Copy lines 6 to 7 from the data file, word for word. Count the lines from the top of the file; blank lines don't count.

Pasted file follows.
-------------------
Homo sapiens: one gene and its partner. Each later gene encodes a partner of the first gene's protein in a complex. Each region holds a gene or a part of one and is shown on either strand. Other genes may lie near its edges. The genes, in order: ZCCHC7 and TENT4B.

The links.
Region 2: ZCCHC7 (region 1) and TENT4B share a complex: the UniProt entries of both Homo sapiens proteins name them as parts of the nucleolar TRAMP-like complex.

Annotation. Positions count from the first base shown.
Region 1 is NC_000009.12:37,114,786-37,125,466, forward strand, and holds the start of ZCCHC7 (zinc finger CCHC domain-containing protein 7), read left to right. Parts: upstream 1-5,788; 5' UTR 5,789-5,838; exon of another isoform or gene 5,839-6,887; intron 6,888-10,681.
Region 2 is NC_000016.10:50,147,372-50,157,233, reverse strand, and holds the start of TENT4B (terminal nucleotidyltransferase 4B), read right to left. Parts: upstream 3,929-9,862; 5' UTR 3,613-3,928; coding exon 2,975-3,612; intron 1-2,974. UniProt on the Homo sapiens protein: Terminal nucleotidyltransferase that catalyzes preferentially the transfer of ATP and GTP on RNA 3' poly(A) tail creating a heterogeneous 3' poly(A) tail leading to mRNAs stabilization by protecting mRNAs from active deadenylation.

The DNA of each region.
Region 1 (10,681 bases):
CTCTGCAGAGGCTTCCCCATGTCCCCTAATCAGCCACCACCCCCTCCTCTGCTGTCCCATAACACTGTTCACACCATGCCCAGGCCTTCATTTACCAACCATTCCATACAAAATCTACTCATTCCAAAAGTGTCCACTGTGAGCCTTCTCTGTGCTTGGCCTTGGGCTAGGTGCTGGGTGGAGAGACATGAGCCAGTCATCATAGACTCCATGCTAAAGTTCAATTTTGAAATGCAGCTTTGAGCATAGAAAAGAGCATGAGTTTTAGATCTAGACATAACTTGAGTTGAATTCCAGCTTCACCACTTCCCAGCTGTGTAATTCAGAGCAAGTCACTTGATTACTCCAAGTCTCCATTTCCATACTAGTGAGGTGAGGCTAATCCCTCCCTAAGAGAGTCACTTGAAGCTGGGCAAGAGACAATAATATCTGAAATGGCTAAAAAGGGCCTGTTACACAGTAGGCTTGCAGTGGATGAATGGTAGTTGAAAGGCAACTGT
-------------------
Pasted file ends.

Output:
Region 2 is NC_000016.10:50,147,372-50,157,233, reverse strand, and holds the start of TENT4B (terminal nucleotidyltransferase 4B), read right to left. Parts: upstream 3,929-9,862; 5' UTR 3,613-3,928; coding exon 2,975-3,612; intron 1-2,974. UniProt on the Homo sapiens protein: Terminal nucleotidyltransferase that catalyzes preferentially the transfer of ATP and GTP on RNA 3' poly(A) tail creating a heterogeneous 3' poly(A) tail leading to mRNAs stabilization by protecting mRNAs from active deadenylation.

The DNA of each region.